I make no denial of the fact that I am a Shikarite through and through. Since hearing their breakthrough single, “Sorry You’re Not a Winner”, I have been interested and since their unbelievable second album Common Dreads I’ve been a hardcore fan. With nearly 80 B-sides and studio recordings my itunes greets their third full length studio effort, A Flash Flood Colour. And I am excited.
The album opens with “System…” with the same synth strings as the band’s sophomore album, but has a bit more of all-out electronics as vocalist Rou Reynolds tells us of his dreams and understanding of the world. Suddenly “…Meltdown” begins and we’re attacked. Hard. Melody, energy, electronics, instruments all fuse nicely into this opener which lacks the all-out grandeur of the previous album’s second track, Solidarity, but is a far bigger track and is definitely a song that showcases the band at their prime. Production doesn’t hinder and the album sounds so consistently cohesive that it’s hard to process that this album is actually a fusion of that many genres and styles.
“Sssnakepit” is the first single from the record, a track opening up with jungle drum and bass effects and drums, with the band tempting us into joining “the party, leave anxiety behind”. The track explodes into energy with almost grunge guitar sounds working over a relentless drum beat and Rou Reynolds on full rage mode. The breakdown is a crusher, and before we know it we’re swept into “Stalemate”, the “soft track”. A politically driven track, it isn’t lacking in the electronics so standard for Shikari but isn’t quite as much as a build up as “Gap In The Fence” was on the last record. It’s a tumultuous, crescendo at the end of the track with a piano outro, all the while, Rou sings about the state of foreign affairs worldwide. At this point it’s obvious to see that the lyrics have almost split in half – some are no-nonsense protest lyrics and some are less obviously putting across a message, they seem to divide their lyrics between the style of the first record and the style of the second.
“Search Party” starts with melodies and an electro intro, busting into a breakdown-ish intro, interpolated by sharp synth stabs, sounding a bit like “Anything Can Happen In The Next Half Hour” in bits, with big anthemic gang vocals throughout. A real singalong track, there’s less screaming on this one but the metal is still out there, busting out with double kick drumming and plenty of open palm muted guitars, speeding up into a groovy riff and glitch electronics at the end. This is a real old school Shikari track and should recapture some of the fans that were disillusioned with Common Dreads. “Arguing With Thermometers” is one song that’s been parading around the internet for a while but this is my first time hearing it, it’s also the next single – another punishing breakdown before switching to a more fun, clean guitars bouncy verse. The electronics are more subtle now, until Rou busts into his first proper “rap” of this record, on into a sort of understated breakdown. It feels a bit weak, with little aggression – the synthy stabs are definitely a nice touch, and the gang vocals and screams towards the end are brutal. “Gandhi Mate, Gandhi” is another one release before the record and has a spiel at the start where Reynolds reveals the axe that he’s been grinding for years. “We’re sick of this shit!” kicks off a dubby break before the guitars kick in, with some sub-par vocals and some decent ones – I am not the biggest fan of this song, particularly in the context of what’s so far a mashup of epic proportions. The anxious sounding riff at the end of the song will be massive live, though.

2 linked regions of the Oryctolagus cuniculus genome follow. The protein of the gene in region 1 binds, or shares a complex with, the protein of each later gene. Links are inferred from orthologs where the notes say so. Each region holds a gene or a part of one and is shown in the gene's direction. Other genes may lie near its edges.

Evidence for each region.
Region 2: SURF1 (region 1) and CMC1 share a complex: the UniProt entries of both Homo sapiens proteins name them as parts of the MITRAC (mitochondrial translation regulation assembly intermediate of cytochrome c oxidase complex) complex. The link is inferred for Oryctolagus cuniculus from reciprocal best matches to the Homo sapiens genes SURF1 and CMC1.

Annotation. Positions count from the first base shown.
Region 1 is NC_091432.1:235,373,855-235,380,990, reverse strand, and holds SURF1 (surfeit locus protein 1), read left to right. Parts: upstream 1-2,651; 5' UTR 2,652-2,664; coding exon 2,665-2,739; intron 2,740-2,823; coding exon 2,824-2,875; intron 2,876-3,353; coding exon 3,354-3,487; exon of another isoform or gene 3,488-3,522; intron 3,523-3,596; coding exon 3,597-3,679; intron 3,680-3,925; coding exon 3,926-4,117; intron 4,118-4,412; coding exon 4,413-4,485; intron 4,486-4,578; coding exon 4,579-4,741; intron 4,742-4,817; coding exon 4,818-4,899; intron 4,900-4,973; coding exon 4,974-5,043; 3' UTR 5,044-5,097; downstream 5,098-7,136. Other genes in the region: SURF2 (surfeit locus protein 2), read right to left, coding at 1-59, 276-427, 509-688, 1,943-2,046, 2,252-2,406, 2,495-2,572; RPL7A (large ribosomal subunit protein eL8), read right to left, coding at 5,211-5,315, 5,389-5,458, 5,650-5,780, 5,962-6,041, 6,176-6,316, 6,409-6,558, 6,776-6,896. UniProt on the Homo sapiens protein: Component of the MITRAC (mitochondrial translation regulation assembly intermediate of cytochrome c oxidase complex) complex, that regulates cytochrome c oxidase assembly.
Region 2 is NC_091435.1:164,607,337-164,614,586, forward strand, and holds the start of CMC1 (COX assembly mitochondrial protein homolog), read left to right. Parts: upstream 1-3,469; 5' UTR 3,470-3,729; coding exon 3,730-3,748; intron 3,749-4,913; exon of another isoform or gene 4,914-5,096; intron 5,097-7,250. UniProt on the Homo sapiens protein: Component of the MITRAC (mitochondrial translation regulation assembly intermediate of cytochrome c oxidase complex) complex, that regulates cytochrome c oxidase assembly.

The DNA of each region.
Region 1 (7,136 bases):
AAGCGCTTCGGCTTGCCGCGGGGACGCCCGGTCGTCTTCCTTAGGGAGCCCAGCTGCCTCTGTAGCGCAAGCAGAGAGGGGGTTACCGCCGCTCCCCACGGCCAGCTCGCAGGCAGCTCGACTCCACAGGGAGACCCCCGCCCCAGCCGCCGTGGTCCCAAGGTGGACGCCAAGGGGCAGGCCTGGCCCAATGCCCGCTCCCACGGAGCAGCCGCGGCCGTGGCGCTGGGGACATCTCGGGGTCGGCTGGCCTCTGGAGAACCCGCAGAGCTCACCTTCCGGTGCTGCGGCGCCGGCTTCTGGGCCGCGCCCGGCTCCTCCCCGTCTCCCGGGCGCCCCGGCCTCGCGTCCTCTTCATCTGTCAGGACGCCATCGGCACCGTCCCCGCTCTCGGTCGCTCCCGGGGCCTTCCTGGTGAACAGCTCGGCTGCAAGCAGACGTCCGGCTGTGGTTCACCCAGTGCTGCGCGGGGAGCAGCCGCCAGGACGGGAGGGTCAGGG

“Warm Smiles Do Not Make You Welcome Here” sounds like something Linkin Park might chuck out to begin with, and is the least Shikari song on the album, sounding a bit like the bizarre “Antwerpen”. It’s an odd track and something new for the band to toy with in terms of style. There’s a bizarre but interesting break with dubby synths and crackly drums, leading into the coolest riff of the album, some insane dual harmonies and a big ending which gives the album its title. “Pack Of Thieves” begins with a Hospital Records-esque introduction, clean vocals. The electronic elements of Enter Shikari have reached full maturation on this track and the guitars are sidelined for a forceful arpeggiating synth line. This is another big track which sounds a lot like “Solidarity” in places, and has the hardest breakdown on the album. Another big crowd-pleaser, I’ll wager. “Hello Tyrannosaurus, Meet Tyrannicide” starts with an odd, baroquial guitar sound and big explosions of synths, with Rou addressing a tyrant (the titular Tyrannosaurus). This is some “Take To The Skies” shit, with big, reverberating guitars and synths, sounding a bit like “OK, Time For Plan B” and influenced by the more dissonant side of hardcore punk.
“Constellations” is a fitting outro – like an epic final scene in a film, the atmospheric intro builds tension and almost sets the scene – a low brass and some keyboards, synth strings and sweeping FX make the intro seem so peaceful, with some soft vocals from Reynolds – this could be a song by The Streets almost, as he praises the band’s fans as “Constellations”. This is an echo from “Fanfare For The Conscious Man”, as it calls for unity, the prevailing theme of Enter Shikari’s music.
At the end of the record, I’m left feeling pretty much as I expected – relieved that Shikari aren’t losing creative steam, that they’ve kept up the high bar of really good music and I can’t wait to see this record performed live.